On Aug 13, 7:37 pm, David Doria <daviddo...@gmail.com> wrote: > Ah, so fetch is an operation on the entire repository and merge is an > operation on a specific branch? So you're say that 'pull'ing each > branch is not necessary because the 'fetch' in 'pull's fetch+merge is > redundant. Is that correct? It's a bit more involved: git-fetch can be used to fetch specific objects from a remote repository, but in the most common case it's used without any refspecs on the command line, and in this case Git's behaviour is governed by a special configuration parameter. This parameter is named "fetch", and it is autocreated for each remote when you do $ git remote add ... or $ git clone That parameter is set for you to something like "+refs/heads/*:refs/ remotes/origin/*" ("origin" is the name of the remote here) which means "fetch all remote branches and forcibly update the same-named local branches pertaining to that remote". This default setup makes "git fetch <remotename>" bring everything applicable from the specified remote. Of course, you're free to tweak this option to suit your needs but in the general case it just does the right thing.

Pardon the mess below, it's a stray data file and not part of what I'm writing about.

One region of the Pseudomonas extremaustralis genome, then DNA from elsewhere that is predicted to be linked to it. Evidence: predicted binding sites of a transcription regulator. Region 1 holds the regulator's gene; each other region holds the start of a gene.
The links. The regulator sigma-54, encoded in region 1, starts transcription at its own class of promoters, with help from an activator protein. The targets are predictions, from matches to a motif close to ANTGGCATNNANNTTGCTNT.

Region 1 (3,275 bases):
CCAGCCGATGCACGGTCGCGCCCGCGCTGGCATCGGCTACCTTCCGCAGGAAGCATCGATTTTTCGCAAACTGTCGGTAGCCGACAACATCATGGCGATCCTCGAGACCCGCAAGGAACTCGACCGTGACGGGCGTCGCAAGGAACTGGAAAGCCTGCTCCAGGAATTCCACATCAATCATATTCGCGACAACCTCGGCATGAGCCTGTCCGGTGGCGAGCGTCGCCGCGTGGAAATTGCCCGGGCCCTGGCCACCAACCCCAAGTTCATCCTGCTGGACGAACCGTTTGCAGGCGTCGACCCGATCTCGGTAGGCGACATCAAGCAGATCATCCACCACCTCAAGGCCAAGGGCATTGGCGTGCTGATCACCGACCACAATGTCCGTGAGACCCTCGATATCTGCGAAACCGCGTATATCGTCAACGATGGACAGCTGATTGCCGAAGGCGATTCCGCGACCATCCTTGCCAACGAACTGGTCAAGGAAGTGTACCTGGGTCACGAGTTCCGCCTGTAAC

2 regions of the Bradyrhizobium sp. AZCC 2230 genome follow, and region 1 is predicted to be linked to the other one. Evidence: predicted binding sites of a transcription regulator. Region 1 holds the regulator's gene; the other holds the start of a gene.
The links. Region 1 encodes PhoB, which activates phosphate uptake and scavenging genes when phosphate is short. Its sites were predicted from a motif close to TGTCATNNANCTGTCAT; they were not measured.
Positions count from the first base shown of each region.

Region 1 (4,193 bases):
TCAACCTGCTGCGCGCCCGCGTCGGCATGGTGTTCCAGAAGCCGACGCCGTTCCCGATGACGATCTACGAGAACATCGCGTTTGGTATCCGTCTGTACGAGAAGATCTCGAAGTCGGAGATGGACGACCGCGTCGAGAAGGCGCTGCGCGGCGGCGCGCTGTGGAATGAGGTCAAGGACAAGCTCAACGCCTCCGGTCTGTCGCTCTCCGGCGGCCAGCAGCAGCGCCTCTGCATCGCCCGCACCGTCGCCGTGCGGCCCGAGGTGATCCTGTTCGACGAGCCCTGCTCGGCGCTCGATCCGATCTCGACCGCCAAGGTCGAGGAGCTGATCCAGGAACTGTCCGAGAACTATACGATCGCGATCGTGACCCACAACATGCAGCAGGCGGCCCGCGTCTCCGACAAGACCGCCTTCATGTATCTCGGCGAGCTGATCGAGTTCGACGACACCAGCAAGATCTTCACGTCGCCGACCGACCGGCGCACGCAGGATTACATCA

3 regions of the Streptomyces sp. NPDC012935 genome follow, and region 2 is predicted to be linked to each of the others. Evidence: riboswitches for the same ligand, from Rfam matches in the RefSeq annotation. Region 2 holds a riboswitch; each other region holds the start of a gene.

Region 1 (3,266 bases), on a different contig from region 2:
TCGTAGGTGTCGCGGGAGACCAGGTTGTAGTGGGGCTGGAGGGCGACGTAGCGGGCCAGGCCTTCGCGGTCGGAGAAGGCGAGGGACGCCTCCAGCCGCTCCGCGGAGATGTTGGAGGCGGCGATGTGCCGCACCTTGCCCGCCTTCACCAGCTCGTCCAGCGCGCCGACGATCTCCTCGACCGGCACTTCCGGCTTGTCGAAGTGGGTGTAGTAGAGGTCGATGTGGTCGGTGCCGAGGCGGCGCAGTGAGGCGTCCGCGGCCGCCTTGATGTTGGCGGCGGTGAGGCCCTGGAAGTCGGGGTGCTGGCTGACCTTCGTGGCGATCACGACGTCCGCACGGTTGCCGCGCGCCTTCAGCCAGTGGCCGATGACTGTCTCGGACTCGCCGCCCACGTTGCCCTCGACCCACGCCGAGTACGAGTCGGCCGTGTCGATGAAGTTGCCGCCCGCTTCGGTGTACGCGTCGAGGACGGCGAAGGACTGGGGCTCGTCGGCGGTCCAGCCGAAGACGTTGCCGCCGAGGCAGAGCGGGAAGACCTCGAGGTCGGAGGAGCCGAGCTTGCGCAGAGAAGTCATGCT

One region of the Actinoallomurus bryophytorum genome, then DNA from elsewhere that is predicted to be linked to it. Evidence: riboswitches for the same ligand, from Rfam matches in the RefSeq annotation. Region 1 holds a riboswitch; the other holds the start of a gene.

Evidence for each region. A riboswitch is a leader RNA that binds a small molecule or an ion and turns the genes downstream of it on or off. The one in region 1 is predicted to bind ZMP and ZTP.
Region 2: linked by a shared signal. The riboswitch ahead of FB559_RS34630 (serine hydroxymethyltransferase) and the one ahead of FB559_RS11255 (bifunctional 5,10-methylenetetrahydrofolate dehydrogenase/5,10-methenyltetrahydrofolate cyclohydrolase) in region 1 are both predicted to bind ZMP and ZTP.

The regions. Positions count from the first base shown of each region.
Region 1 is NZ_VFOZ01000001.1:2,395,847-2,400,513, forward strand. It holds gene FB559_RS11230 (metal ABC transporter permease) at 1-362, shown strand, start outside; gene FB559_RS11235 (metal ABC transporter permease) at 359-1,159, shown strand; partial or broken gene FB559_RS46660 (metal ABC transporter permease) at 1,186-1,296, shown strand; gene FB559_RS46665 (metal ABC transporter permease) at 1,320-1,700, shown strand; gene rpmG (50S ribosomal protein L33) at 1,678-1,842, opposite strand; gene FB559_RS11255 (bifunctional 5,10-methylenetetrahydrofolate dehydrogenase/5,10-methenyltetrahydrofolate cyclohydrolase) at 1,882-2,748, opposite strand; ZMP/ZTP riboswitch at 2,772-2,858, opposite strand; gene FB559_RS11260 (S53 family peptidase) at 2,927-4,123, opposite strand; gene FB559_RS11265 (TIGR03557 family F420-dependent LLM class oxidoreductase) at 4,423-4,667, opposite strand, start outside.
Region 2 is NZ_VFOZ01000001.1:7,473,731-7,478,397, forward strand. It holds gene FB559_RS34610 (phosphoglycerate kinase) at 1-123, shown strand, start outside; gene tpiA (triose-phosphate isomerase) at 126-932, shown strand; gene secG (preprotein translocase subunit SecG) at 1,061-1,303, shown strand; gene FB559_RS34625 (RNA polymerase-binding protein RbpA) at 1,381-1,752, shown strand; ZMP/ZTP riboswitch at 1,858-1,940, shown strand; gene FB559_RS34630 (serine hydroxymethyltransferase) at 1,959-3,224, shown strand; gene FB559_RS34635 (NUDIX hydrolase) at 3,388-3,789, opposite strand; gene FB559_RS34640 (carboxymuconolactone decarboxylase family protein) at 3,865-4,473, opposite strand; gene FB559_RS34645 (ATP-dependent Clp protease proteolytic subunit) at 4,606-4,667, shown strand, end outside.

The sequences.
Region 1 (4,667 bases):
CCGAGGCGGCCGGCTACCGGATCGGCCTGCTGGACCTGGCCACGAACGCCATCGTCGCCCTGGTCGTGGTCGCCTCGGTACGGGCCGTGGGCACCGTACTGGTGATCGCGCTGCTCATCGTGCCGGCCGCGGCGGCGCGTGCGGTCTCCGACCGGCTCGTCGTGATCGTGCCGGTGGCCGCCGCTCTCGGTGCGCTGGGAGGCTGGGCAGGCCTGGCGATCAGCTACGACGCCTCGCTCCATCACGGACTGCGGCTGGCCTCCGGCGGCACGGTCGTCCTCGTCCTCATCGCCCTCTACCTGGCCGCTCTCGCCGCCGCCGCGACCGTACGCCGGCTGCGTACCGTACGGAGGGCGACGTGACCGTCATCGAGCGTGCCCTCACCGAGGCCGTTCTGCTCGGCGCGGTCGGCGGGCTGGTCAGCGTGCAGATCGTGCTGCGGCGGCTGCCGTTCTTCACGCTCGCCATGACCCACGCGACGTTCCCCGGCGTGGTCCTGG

> I also don't understand why this is a deficient approach? If each > branch is for a bug fix, then wouldn't it make sense to want to be > able to work with a branch that has ALL of the bugs fixed? I meant something different. Or course, it's perfectly sensible to merge back to a "common" branch any bugfixes pertaining to it, but I can't get such "accumulate and apply all at once" approach. It seems like a quite contrived approach, whch is invented just because it could be invented, and not from a real need. -- You received this message because you are subscribed to the Google Groups "Git for human beings" group. To post to this group, send email to git-us...@googlegroups.com. To unsubscribe from this group, send email to git-users+unsubscr...@googlegroups.com. For more options, visit this group at http://groups.google.com/group/git-users?hl=en.